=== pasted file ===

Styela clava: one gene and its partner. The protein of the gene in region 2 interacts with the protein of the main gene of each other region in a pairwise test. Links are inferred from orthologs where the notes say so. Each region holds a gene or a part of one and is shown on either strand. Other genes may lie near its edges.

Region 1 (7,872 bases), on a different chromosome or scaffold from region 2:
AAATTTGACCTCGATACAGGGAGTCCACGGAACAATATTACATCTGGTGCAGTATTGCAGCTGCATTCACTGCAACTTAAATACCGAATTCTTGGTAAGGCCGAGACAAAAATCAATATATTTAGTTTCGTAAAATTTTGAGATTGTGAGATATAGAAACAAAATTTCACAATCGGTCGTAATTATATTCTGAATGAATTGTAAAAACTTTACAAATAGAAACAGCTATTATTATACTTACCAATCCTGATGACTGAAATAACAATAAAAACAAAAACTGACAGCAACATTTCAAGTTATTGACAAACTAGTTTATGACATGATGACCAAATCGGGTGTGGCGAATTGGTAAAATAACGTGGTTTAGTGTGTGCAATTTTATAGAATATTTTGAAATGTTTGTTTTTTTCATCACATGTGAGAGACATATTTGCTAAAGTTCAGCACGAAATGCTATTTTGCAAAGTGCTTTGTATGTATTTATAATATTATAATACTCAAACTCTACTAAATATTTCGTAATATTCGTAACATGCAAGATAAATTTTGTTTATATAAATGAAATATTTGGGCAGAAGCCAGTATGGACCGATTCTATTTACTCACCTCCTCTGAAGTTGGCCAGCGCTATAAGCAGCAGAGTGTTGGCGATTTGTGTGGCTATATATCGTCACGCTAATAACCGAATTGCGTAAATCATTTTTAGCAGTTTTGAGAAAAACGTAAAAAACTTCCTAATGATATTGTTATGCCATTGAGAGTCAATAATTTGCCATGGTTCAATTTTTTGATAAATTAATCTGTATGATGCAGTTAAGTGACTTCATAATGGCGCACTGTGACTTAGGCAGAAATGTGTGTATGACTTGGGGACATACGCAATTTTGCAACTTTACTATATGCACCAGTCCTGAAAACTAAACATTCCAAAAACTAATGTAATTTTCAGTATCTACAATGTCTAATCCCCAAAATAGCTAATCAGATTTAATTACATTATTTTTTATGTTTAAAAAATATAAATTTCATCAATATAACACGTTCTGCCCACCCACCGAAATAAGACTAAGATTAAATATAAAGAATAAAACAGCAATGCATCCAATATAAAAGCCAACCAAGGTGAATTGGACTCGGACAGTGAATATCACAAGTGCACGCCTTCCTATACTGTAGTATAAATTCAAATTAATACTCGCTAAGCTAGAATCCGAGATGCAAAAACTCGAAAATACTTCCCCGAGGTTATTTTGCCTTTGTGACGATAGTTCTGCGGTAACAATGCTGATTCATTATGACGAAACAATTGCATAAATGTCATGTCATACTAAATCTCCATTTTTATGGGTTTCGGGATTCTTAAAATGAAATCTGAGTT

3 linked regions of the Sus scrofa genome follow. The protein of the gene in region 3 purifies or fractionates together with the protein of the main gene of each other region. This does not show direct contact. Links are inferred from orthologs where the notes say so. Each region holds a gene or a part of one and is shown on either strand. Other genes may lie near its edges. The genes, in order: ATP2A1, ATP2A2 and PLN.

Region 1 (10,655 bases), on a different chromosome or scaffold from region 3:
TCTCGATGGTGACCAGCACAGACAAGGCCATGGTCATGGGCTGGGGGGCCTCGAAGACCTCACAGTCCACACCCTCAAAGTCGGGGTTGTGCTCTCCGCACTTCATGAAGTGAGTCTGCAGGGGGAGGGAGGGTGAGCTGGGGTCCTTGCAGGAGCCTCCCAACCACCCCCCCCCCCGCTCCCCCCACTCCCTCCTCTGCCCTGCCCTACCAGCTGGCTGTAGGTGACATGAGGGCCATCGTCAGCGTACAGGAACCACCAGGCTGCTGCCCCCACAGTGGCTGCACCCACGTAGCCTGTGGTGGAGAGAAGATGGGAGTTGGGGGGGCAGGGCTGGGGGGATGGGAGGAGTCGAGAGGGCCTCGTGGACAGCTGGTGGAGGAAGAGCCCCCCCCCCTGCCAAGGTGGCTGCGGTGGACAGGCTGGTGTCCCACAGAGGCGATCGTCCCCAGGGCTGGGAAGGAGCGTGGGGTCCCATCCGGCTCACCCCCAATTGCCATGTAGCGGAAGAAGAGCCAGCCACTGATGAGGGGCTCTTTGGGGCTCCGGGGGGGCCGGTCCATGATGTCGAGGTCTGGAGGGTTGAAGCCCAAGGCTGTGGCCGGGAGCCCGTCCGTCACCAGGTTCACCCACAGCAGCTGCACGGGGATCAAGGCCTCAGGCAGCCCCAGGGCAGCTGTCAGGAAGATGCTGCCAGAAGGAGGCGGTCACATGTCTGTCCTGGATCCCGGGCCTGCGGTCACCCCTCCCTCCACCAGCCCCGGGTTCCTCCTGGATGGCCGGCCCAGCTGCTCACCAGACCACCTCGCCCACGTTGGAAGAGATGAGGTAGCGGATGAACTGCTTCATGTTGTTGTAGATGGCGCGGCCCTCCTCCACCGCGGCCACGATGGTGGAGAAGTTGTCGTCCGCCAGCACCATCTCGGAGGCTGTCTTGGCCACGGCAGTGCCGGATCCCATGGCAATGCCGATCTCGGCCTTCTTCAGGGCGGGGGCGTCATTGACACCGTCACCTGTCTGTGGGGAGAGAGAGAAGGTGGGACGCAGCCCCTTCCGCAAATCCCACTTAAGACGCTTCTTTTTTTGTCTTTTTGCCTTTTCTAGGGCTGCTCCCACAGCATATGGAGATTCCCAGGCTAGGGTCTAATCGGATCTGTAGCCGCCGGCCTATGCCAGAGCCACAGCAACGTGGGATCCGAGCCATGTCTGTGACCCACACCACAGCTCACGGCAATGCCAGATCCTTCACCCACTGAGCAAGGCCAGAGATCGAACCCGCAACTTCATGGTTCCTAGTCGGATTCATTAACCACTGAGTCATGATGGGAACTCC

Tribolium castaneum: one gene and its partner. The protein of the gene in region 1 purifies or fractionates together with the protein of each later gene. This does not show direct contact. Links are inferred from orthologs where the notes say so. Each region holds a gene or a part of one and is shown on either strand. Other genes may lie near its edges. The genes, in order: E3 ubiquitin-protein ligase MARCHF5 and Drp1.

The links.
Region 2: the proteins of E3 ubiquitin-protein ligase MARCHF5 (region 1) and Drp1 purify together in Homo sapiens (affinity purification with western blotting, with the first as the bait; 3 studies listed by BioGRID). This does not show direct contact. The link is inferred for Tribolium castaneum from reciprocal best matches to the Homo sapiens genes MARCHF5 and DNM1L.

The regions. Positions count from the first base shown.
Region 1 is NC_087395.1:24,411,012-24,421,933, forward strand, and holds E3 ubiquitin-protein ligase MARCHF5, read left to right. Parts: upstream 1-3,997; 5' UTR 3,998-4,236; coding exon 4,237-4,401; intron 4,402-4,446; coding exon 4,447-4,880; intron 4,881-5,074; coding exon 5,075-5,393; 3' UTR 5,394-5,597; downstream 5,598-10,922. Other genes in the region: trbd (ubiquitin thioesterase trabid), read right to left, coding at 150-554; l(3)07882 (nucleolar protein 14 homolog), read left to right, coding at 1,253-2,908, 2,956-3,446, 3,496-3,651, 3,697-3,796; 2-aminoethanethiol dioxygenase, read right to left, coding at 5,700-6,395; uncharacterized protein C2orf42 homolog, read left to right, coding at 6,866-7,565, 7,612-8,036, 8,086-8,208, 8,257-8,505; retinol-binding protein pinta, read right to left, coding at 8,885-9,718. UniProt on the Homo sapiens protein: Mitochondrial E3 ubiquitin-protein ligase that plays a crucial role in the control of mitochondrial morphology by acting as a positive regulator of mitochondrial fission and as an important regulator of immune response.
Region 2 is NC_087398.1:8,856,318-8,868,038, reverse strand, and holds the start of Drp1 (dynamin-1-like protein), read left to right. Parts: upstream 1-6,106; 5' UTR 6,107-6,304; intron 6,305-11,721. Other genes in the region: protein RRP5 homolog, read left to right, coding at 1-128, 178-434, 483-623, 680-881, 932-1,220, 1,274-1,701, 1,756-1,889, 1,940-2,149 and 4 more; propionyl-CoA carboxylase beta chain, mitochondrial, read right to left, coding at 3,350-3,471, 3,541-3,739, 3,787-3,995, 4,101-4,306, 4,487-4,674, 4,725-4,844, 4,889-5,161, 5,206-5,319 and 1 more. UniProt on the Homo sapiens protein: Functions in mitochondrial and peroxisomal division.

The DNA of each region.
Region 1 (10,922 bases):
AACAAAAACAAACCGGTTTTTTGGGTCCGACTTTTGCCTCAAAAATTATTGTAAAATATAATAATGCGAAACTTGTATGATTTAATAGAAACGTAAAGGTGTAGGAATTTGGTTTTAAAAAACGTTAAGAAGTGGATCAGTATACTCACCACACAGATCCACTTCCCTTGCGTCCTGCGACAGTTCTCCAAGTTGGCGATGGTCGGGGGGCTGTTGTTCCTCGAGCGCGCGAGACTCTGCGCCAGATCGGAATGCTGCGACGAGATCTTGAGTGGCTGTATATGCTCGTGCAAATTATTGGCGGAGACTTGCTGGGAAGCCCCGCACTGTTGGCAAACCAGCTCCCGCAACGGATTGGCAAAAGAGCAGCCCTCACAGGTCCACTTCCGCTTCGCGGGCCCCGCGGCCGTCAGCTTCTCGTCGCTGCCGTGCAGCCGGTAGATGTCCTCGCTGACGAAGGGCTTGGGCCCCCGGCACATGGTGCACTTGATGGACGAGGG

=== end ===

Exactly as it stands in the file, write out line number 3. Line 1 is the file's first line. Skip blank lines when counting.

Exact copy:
AAATTTGACCTCGATACAGGGAGTCCACGGAACAATATTACATCTGGTGCAGTATTGCAGCTGCATTCACTGCAACTTAAATACCGAATTCTTGGTAAGGCCGAGACAAAAATCAATATATTTAGTTTCGTAAAATTTTGAGATTGTGAGATATAGAAACAAAATTTCACAATCGGTCGTAATTATATTCTGAATGAATTGTAAAAACTTTACAAATAGAAACAGCTATTATTATACTTACCAATCCTGATGACTGAAATAACAATAAAAACAAAAACTGACAGCAACATTTCAAGTTATTGACAAACTAGTTTATGACATGATGACCAAATCGGGTGTGGCGAATTGGTAAAATAACGTGGTTTAGTGTGTGCAATTTTATAGAATATTTTGAAATGTTTGTTTTTTTCATCACATGTGAGAGACATATTTGCTAAAGTTCAGCACGAAATGCTATTTTGCAAAGTGCTTTGTATGTATTTATAATATTATAATACTCAAACTCTACTAAATATTTCGTAATATTCGTAACATGCAAGATAAATTTTGTTTATATAAATGAAATATTTGGGCAGAAGCCAGTATGGACCGATTCTATTTACTCACCTCCTCTGAAGTTGGCCAGCGCTATAAGCAGCAGAGTGTTGGCGATTTGTGTGGCTATATATCGTCACGCTAATAACCGAATTGCGTAAATCATTTTTAGCAGTTTTGAGAAAAACGTAAAAAACTTCCTAATGATATTGTTATGCCATTGAGAGTCAATAATTTGCCATGGTTCAATTTTTTGATAAATTAATCTGTATGATGCAGTTAAGTGACTTCATAATGGCGCACTGTGACTTAGGCAGAAATGTGTGTATGACTTGGGGACATACGCAATTTTGCAACTTTACTATATGCACCAGTCCTGAAAACTAAACATTCCAAAAACTAATGTAATTTTCAGTATCTACAATGTCTAATCCCCAAAATAGCTAATCAGATTTAATTACATTATTTTTTATGTTTAAAAAATATAAATTTCATCAATATAACACGTTCTGCCCACCCACCGAAATAAGACTAAGATTAAATATAAAGAATAAAACAGCAATGCATCCAATATAAAAGCCAACCAAGGTGAATTGGACTCGGACAGTGAATATCACAAGTGCACGCCTTCCTATACTGTAGTATAAATTCAAATTAATACTCGCTAAGCTAGAATCCGAGATGCAAAAACTCGAAAATACTTCCCCGAGGTTATTTTGCCTTTGTGACGATAGTTCTGCGGTAACAATGCTGATTCATTATGACGAAACAATTGCATAAATGTCATGTCATACTAAATCTCCATTTTTATGGGTTTCGGGATTCTTAAAATGAAATCTGAGTT